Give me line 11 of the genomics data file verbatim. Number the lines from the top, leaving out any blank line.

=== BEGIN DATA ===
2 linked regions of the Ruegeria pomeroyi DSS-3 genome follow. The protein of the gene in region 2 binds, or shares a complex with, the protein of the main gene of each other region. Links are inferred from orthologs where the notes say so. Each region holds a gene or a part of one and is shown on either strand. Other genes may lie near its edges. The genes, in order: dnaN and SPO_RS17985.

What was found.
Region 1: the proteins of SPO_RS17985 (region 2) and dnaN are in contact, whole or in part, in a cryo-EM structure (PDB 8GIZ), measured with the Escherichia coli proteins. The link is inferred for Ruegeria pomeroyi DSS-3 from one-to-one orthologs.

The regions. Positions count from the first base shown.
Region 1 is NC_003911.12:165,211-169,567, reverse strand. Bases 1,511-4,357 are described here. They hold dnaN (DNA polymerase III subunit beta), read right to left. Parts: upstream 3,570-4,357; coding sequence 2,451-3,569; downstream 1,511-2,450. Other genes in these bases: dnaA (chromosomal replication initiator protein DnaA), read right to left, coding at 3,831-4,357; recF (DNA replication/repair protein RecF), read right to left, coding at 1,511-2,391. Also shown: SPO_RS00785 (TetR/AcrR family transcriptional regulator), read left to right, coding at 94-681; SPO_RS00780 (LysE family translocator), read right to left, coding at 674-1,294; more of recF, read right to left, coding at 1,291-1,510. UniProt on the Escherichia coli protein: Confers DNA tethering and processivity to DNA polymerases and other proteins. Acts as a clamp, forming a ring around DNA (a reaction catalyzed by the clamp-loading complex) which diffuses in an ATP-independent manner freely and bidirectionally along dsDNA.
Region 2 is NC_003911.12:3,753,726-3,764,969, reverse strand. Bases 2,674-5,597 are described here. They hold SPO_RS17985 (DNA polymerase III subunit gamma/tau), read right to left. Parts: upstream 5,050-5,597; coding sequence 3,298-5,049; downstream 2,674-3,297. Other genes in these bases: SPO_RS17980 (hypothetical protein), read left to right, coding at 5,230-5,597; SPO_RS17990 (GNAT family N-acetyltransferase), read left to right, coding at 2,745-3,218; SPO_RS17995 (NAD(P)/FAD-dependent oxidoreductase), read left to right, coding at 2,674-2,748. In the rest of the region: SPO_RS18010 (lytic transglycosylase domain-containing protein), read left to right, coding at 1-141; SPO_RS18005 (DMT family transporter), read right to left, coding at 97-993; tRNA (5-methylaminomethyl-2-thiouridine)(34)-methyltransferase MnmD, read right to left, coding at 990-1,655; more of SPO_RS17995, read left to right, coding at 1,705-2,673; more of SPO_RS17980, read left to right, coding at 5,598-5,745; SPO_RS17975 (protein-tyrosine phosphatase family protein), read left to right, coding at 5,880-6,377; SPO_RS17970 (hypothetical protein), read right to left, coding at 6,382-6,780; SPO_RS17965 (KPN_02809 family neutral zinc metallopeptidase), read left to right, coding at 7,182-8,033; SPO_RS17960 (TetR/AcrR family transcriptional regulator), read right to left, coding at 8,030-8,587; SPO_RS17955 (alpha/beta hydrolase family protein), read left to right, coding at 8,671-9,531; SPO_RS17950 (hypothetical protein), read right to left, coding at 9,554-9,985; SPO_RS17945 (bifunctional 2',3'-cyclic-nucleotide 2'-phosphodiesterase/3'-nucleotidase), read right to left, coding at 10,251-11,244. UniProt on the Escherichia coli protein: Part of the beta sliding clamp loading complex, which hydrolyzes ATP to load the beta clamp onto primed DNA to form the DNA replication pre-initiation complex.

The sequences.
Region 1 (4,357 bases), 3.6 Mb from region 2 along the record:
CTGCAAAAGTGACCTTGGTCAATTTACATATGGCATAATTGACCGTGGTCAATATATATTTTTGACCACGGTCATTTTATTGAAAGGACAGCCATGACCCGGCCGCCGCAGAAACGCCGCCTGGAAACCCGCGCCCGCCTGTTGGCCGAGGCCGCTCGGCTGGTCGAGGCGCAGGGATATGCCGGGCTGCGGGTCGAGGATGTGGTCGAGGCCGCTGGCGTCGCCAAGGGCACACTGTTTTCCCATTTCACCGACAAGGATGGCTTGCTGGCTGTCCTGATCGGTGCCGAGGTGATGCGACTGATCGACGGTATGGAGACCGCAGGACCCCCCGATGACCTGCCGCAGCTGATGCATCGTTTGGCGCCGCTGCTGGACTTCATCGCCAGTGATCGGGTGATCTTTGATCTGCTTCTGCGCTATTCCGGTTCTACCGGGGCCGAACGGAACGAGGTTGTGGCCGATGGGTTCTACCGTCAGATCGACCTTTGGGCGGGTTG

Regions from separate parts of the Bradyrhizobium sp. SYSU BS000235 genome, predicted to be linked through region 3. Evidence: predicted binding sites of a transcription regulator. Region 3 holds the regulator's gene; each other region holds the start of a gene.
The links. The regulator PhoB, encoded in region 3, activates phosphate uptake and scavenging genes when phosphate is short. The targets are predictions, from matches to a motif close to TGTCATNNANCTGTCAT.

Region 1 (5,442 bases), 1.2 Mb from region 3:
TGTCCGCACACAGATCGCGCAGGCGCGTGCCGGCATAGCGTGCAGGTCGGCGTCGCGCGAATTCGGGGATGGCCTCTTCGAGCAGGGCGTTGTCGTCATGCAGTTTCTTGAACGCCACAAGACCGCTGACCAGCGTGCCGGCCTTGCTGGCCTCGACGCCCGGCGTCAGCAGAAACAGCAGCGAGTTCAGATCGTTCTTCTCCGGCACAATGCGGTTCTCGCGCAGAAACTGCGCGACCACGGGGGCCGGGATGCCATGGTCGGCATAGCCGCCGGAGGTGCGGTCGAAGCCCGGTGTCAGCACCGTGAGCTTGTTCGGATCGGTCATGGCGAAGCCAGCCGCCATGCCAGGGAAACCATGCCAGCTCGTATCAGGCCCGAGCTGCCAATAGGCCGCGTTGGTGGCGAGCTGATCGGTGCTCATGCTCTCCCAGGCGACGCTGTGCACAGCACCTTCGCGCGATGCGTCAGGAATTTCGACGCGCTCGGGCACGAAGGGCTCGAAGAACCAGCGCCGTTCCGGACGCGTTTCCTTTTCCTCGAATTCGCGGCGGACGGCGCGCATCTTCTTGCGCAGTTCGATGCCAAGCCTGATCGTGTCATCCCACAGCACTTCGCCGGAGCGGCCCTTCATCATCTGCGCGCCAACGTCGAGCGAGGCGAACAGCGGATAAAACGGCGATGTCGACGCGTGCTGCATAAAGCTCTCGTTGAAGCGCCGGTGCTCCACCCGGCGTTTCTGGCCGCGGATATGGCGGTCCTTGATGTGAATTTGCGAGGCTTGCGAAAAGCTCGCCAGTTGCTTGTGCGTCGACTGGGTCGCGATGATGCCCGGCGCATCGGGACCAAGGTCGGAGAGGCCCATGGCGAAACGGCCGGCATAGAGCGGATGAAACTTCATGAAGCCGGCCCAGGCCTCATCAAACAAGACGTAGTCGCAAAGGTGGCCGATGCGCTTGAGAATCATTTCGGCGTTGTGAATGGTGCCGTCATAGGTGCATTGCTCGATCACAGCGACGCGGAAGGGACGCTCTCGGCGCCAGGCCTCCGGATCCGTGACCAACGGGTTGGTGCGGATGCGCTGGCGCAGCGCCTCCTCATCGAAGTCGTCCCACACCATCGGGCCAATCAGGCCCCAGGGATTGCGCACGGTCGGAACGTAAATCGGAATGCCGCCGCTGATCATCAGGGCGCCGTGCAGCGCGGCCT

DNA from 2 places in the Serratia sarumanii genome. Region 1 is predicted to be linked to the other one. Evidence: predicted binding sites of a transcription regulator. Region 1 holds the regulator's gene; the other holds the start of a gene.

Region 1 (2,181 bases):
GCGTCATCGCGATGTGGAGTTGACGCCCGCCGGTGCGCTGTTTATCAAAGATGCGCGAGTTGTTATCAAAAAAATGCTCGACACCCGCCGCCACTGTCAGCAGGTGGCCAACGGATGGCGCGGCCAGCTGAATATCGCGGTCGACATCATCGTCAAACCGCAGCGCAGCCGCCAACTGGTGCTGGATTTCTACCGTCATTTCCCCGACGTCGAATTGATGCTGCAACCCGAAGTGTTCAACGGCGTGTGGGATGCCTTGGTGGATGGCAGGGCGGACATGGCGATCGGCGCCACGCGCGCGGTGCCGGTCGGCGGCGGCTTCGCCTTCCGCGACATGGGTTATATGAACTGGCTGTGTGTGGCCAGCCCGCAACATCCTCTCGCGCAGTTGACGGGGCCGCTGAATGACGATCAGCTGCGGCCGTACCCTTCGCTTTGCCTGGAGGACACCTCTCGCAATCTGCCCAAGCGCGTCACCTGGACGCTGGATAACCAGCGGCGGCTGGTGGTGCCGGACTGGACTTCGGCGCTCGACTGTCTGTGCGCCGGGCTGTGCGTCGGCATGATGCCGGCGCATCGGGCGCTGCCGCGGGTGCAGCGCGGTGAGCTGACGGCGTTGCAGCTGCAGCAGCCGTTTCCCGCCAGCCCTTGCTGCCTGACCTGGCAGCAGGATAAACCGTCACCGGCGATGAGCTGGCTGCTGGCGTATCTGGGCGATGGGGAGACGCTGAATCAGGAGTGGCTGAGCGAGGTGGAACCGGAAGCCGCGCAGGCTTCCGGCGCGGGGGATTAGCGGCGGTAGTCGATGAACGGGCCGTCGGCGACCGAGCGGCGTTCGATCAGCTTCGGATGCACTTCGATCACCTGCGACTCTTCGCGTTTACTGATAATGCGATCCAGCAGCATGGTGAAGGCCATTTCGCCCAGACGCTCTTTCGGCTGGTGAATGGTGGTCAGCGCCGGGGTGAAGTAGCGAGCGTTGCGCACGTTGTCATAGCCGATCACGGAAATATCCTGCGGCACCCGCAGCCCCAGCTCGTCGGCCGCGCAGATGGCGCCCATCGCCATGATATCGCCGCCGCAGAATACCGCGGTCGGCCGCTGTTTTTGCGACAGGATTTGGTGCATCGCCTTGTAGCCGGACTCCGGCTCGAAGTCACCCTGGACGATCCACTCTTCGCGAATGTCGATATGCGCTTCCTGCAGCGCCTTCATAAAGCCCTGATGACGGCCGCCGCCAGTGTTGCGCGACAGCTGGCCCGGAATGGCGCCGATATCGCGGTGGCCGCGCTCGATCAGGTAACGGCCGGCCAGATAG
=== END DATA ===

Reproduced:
The links. The regulator PhoB, encoded in region 3, activates phosphate uptake and scavenging genes when phosphate is short. The targets are predictions, from matches to a motif close to TGTCATNNANCTGTCAT.